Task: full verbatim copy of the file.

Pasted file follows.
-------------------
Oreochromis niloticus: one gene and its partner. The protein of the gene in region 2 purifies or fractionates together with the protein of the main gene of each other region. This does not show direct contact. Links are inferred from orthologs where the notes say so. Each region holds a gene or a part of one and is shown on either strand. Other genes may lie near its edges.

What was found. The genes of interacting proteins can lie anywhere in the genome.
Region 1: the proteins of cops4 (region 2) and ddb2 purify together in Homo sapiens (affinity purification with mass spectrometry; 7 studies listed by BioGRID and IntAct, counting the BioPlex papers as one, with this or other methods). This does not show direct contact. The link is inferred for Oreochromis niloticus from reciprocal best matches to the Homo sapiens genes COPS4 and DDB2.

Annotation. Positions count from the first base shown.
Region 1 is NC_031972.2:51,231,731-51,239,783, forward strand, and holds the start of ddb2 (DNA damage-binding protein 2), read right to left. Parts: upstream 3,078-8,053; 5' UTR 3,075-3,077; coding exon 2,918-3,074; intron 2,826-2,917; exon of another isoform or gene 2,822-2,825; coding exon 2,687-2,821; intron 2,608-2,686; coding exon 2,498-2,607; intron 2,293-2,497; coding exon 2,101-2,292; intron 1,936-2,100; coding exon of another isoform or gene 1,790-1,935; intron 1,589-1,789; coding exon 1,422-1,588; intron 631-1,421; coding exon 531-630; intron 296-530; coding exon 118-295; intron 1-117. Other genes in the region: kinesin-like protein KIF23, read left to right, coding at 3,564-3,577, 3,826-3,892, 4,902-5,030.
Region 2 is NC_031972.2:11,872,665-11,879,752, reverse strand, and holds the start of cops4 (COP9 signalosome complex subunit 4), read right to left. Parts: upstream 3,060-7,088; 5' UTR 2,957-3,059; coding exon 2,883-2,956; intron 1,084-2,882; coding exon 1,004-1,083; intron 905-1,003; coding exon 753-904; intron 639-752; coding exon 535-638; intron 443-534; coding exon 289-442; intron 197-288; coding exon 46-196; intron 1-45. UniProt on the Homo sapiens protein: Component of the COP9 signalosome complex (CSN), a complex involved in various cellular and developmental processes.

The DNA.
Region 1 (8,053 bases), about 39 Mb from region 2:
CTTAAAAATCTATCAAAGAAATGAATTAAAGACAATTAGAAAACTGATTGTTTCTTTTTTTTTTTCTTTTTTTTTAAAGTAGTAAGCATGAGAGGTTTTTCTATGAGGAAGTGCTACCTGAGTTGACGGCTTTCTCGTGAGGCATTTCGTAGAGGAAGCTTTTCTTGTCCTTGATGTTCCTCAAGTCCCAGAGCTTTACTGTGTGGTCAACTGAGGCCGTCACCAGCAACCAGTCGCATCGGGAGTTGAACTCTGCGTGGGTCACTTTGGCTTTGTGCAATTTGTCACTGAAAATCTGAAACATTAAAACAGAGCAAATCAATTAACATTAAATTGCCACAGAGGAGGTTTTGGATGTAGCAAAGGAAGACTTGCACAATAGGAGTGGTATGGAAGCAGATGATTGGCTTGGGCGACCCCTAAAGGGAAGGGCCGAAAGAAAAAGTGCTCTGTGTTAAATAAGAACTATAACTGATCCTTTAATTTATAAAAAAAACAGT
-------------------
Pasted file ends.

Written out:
Oreochromis niloticus: one gene and its partner. The protein of the gene in region 2 purifies or fractionates together with the protein of the main gene of each other region. This does not show direct contact. Links are inferred from orthologs where the notes say so. Each region holds a gene or a part of one and is shown on either strand. Other genes may lie near its edges.

What was found. The genes of interacting proteins can lie anywhere in the genome.
Region 1: the proteins of cops4 (region 2) and ddb2 purify together in Homo sapiens (affinity purification with mass spectrometry; 7 studies listed by BioGRID and IntAct, counting the BioPlex papers as one, with this or other methods). This does not show direct contact. The link is inferred for Oreochromis niloticus from reciprocal best matches to the Homo sapiens genes COPS4 and DDB2.

Annotation. Positions count from the first base shown.
Region 1 is NC_031972.2:51,231,731-51,239,783, forward strand, and holds the start of ddb2 (DNA damage-binding protein 2), read right to left. Parts: upstream 3,078-8,053; 5' UTR 3,075-3,077; coding exon 2,918-3,074; intron 2,826-2,917; exon of another isoform or gene 2,822-2,825; coding exon 2,687-2,821; intron 2,608-2,686; coding exon 2,498-2,607; intron 2,293-2,497; coding exon 2,101-2,292; intron 1,936-2,100; coding exon of another isoform or gene 1,790-1,935; intron 1,589-1,789; coding exon 1,422-1,588; intron 631-1,421; coding exon 531-630; intron 296-530; coding exon 118-295; intron 1-117. Other genes in the region: kinesin-like protein KIF23, read left to right, coding at 3,564-3,577, 3,826-3,892, 4,902-5,030.
Region 2 is NC_031972.2:11,872,665-11,879,752, reverse strand, and holds the start of cops4 (COP9 signalosome complex subunit 4), read right to left. Parts: upstream 3,060-7,088; 5' UTR 2,957-3,059; coding exon 2,883-2,956; intron 1,084-2,882; coding exon 1,004-1,083; intron 905-1,003; coding exon 753-904; intron 639-752; coding exon 535-638; intron 443-534; coding exon 289-442; intron 197-288; coding exon 46-196; intron 1-45. UniProt on the Homo sapiens protein: Component of the COP9 signalosome complex (CSN), a complex involved in various cellular and developmental processes.

The DNA.
Region 1 (8,053 bases), about 39 Mb from region 2:
CTTAAAAATCTATCAAAGAAATGAATTAAAGACAATTAGAAAACTGATTGTTTCTTTTTTTTTTTCTTTTTTTTTAAAGTAGTAAGCATGAGAGGTTTTTCTATGAGGAAGTGCTACCTGAGTTGACGGCTTTCTCGTGAGGCATTTCGTAGAGGAAGCTTTTCTTGTCCTTGATGTTCCTCAAGTCCCAGAGCTTTACTGTGTGGTCAACTGAGGCCGTCACCAGCAACCAGTCGCATCGGGAGTTGAACTCTGCGTGGGTCACTTTGGCTTTGTGCAATTTGTCACTGAAAATCTGAAACATTAAAACAGAGCAAATCAATTAACATTAAATTGCCACAGAGGAGGTTTTGGATGTAGCAAAGGAAGACTTGCACAATAGGAGTGGTATGGAAGCAGATGATTGGCTTGGGCGACCCCTAAAGGGAAGGGCCGAAAGAAAAAGTGCTCTGTGTTAAATAAGAACTATAACTGATCCTTTAATTTATAAAAAAAACAGT